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98.6 Degrees F, It’s The Perfect Temperature

December 29, 2010

98.6 degrees Fahrenheit (37 degree Celsius), that’s the number we all have learnt right since our childhood as the normal human body temperature, and anything above or below indicates that something is wrong with our body. This particular temperature (with slight fluctuations) is our normal temperature set point which our body tries to maintain. Fahrenheit initially designed the temperature scale with human body temperature as reference point and defined it to be 100°F, but later the reference point was changed to boiling point of water (100°C). Later in 1861, Carl Reinhold measured mean temperature of a healthy human body to be 98.6°F (or 37°C). Currently, most accurate number is 98.2°F (or 36.8°C) . Our brain regulates temperature of our body and keeps it regulated at the set point, which is very important for various chemical reactions to occur inside our body. Fever is defined as that state of body when the temperature set point is raised due to different causes while hyperthermia is defined as the state of body when temperature of the body increases without any increase in set point temperature (heat-stroke).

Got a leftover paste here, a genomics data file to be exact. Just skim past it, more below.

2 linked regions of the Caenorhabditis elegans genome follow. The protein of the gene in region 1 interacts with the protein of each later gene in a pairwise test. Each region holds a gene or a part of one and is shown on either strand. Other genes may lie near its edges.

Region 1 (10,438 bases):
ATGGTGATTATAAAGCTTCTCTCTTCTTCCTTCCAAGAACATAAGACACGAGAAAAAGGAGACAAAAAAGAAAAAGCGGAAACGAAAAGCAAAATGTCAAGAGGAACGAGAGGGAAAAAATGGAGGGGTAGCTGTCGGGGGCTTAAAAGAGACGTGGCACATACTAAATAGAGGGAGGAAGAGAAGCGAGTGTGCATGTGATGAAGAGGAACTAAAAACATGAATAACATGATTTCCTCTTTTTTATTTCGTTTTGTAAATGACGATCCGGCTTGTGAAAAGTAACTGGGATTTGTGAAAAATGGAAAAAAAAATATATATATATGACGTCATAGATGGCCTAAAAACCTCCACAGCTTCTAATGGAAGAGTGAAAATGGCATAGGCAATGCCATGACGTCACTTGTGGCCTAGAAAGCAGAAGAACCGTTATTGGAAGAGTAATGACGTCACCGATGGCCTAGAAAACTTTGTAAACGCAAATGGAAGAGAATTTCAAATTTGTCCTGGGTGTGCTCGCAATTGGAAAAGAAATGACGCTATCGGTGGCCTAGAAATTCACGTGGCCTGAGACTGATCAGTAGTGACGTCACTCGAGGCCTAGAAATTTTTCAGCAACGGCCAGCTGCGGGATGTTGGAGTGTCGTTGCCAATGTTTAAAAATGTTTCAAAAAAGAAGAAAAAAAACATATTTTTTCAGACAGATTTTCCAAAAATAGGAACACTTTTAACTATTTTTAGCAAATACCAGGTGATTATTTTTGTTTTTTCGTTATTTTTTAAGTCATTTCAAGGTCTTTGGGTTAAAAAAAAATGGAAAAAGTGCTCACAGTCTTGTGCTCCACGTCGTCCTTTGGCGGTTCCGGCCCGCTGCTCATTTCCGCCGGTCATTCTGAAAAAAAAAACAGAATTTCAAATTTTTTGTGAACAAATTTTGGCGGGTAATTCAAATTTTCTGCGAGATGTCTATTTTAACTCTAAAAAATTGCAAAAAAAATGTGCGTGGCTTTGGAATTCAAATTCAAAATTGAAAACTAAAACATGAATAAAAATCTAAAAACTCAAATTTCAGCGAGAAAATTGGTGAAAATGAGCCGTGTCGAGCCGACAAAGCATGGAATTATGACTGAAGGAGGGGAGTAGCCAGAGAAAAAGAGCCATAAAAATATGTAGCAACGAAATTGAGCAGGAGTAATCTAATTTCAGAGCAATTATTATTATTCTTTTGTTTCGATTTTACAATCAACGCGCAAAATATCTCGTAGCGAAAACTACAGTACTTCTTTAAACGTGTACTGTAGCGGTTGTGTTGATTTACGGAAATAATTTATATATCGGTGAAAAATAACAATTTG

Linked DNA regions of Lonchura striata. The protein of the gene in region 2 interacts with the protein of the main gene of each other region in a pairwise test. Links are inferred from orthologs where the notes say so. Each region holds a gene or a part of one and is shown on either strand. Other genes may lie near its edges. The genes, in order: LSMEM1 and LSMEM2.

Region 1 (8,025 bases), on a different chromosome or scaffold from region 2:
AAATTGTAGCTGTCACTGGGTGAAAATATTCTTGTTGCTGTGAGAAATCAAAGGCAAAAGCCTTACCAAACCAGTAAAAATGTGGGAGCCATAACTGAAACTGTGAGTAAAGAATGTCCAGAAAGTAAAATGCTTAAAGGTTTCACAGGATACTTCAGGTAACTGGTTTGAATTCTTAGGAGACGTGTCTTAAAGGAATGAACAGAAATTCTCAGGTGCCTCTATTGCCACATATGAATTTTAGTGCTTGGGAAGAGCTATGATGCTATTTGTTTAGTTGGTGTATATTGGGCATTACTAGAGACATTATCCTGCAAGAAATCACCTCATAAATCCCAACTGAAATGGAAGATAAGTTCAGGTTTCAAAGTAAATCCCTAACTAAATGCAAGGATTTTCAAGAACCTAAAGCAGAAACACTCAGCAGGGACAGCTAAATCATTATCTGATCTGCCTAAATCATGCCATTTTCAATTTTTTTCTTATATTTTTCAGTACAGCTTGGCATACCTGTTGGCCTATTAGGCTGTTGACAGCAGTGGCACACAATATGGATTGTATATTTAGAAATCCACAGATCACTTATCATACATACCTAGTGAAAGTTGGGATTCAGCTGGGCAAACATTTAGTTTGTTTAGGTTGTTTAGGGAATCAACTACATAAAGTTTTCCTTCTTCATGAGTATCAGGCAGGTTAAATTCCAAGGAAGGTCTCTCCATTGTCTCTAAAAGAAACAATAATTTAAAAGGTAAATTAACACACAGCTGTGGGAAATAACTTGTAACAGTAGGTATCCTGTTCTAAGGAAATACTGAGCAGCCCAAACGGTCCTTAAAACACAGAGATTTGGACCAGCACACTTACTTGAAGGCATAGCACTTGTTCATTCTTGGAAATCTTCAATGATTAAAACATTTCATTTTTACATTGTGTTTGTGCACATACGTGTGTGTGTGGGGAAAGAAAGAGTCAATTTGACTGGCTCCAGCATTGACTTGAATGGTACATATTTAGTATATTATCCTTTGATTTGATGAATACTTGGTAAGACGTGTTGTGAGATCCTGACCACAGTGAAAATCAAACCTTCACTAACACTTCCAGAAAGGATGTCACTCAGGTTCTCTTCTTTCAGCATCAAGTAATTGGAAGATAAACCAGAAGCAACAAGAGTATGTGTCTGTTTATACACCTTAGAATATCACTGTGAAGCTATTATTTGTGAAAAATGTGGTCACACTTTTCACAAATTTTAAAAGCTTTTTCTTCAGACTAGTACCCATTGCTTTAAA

But why 98.6 degrees, why such a high temperature which is an energy intensive and costly affair. The answer lies in the cost and benefits of having high body temperature. Recent study by researchers at Albert Einstein College of Medicine have shown that per degree increase in body temperature reduces the number of fungi species which can infect the animal by about 6%. Thus by having high body temperatures, mammals have minimized the chances of getting infected and increased the survival rate at the cost of more energy intake. In a recent study, Dr. Casadevall  and Aviv Bergman have developed a simplistic first order mathematical model to estimate the optimum temperature considering the trade-off between metabolic costs incurred and benefits obtained in the form of increased resistance. The metabolic rate function is defined as B which is a function of body mass (m), while the benefit function is defined as F which is a function of rate of reduction in number of fungal species capable of infecting the animal (s~ 6% per degree rise in temperature based on earlier study).

Using these two functions, the fitness curve was plotted against body temperature and optimum T was found to be 36.7 °C or 98.06 °F!

You can access the full paper here.

Image credit: Flickr user Josh md | Used under creative commons license

Article and plot credit: Aviv Bergman and Arturo Casadevall: Mammalian Endothermy Optimally Restricts Fungi and Metabolic Costs, mBio 2010. doi:10.1128/mBio.00212-10

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